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Press Release
Major new study examines explanations for math 'gender gap'

Thanks to American Mathematical Society for this article.

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Maps and Phenogroups (MAP)
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Tue, Dec 13, 2011, 1:58 pm CST

Maps and Phenogroups (MAP)
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Tue, Dec 13, 2011, 2:17 pm CST

1. My comments are not intended to challenge what is obviously an important and interesting study.

2. I think I recall that in countries where women excel in math = to or > men (Scandinavia, Russia, France?) and/or where females are represented in math-based fields (physics) at a higher percentage than men (Russia), women are, nonetheless, less likely to occupy the more theoretical aspects of these fields (e.g. theoretical physics).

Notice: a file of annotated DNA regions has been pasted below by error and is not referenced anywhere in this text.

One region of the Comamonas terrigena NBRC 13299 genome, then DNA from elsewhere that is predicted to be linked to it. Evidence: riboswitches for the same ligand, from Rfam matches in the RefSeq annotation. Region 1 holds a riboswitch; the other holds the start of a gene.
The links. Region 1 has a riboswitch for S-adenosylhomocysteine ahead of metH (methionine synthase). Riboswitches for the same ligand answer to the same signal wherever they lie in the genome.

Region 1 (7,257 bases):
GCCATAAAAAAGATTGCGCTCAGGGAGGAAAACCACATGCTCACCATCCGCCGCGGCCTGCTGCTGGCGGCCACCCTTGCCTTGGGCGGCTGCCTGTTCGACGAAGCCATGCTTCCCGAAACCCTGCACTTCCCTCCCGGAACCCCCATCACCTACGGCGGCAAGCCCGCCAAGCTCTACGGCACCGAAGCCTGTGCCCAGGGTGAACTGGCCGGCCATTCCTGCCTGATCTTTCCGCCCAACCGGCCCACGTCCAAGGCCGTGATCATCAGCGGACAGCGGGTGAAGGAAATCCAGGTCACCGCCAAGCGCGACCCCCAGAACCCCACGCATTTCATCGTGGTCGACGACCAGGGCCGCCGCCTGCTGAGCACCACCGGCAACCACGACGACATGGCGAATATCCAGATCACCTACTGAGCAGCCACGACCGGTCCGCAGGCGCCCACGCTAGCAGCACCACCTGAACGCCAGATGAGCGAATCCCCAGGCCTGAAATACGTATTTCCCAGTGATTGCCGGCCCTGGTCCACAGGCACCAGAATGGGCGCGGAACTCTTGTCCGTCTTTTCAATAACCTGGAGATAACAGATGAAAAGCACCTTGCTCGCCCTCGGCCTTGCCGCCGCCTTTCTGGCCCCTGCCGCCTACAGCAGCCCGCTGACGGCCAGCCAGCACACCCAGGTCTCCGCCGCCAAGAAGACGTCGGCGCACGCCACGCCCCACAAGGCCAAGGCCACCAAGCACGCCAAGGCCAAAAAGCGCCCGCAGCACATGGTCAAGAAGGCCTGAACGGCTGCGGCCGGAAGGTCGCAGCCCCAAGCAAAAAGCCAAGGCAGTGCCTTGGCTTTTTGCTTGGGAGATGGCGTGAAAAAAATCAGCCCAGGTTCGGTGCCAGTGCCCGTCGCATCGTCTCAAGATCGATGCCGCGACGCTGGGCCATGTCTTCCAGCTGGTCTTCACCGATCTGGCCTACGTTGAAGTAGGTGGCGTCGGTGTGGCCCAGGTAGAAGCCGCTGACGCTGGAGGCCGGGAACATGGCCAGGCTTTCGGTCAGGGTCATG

3. The "greater male variability hypothesis" is a fundamental, controvertial issue in genetics that can be traced back at least to I.M. Lerner 1970 Dover Pub. NY. This H is not, per se, that males exhibit > trait variability compared to females but, rather, that females are more canalized (buffered genetically from environmental or other perturbations) than males (also see T.W. Schoener 1971 Annual Review of Ecology and Systematics 2). Whether or not Lerner's results for Drosophila (and more recent studies) are applicable across species (e.g. applicable to humans) is still debated. 

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